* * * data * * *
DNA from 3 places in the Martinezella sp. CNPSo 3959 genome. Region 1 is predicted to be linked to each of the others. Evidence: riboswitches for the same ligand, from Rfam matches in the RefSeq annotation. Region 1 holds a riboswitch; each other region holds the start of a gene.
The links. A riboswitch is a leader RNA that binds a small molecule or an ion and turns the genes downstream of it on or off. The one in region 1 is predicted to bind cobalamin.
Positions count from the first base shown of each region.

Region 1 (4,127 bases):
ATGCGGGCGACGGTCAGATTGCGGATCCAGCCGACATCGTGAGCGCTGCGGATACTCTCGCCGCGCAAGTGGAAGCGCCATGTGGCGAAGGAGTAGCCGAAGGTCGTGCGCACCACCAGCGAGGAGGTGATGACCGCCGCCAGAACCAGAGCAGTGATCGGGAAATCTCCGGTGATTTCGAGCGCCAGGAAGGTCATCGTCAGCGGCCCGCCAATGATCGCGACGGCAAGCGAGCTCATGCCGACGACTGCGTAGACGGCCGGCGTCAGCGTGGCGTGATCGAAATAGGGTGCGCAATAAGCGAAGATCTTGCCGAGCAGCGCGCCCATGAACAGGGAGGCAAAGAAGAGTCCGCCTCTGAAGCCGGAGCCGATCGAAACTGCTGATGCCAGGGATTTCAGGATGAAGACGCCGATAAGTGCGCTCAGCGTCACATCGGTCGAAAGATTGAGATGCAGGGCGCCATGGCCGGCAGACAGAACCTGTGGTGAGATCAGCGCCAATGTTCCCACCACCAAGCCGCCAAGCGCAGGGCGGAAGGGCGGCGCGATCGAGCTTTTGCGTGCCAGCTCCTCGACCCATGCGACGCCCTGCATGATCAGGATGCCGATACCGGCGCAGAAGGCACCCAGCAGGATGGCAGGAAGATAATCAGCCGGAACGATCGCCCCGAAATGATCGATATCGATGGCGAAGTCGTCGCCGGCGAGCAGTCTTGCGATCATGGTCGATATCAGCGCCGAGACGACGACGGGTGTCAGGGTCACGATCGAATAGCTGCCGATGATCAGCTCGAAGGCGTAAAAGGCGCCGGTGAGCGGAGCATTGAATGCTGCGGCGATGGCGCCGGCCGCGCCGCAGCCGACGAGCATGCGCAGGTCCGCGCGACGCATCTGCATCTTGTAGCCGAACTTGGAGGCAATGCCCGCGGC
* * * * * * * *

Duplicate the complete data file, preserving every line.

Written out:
DNA from 3 places in the Martinezella sp. CNPSo 3959 genome. Region 1 is predicted to be linked to each of the others. Evidence: riboswitches for the same ligand, from Rfam matches in the RefSeq annotation. Region 1 holds a riboswitch; each other region holds the start of a gene.
The links. A riboswitch is a leader RNA that binds a small molecule or an ion and turns the genes downstream of it on or off. The one in region 1 is predicted to bind cobalamin.
Positions count from the first base shown of each region.

Region 1 (4,127 bases):
ATGCGGGCGACGGTCAGATTGCGGATCCAGCCGACATCGTGAGCGCTGCGGATACTCTCGCCGCGCAAGTGGAAGCGCCATGTGGCGAAGGAGTAGCCGAAGGTCGTGCGCACCACCAGCGAGGAGGTGATGACCGCCGCCAGAACCAGAGCAGTGATCGGGAAATCTCCGGTGATTTCGAGCGCCAGGAAGGTCATCGTCAGCGGCCCGCCAATGATCGCGACGGCAAGCGAGCTCATGCCGACGACTGCGTAGACGGCCGGCGTCAGCGTGGCGTGATCGAAATAGGGTGCGCAATAAGCGAAGATCTTGCCGAGCAGCGCGCCCATGAACAGGGAGGCAAAGAAGAGTCCGCCTCTGAAGCCGGAGCCGATCGAAACTGCTGATGCCAGGGATTTCAGGATGAAGACGCCGATAAGTGCGCTCAGCGTCACATCGGTCGAAAGATTGAGATGCAGGGCGCCATGGCCGGCAGACAGAACCTGTGGTGAGATCAGCGCCAATGTTCCCACCACCAAGCCGCCAAGCGCAGGGCGGAAGGGCGGCGCGATCGAGCTTTTGCGTGCCAGCTCCTCGACCCATGCGACGCCCTGCATGATCAGGATGCCGATACCGGCGCAGAAGGCACCCAGCAGGATGGCAGGAAGATAATCAGCCGGAACGATCGCCCCGAAATGATCGATATCGATGGCGAAGTCGTCGCCGGCGAGCAGTCTTGCGATCATGGTCGATATCAGCGCCGAGACGACGACGGGTGTCAGGGTCACGATCGAATAGCTGCCGATGATCAGCTCGAAGGCGTAAAAGGCGCCGGTGAGCGGAGCATTGAATGCTGCGGCGATGGCGCCGGCCGCGCCGCAGCCGACGAGCATGCGCAGGTCCGCGCGACGCATCTGCATCTTGTAGCCGAACTTGGAGGCAATGCCCGCGGC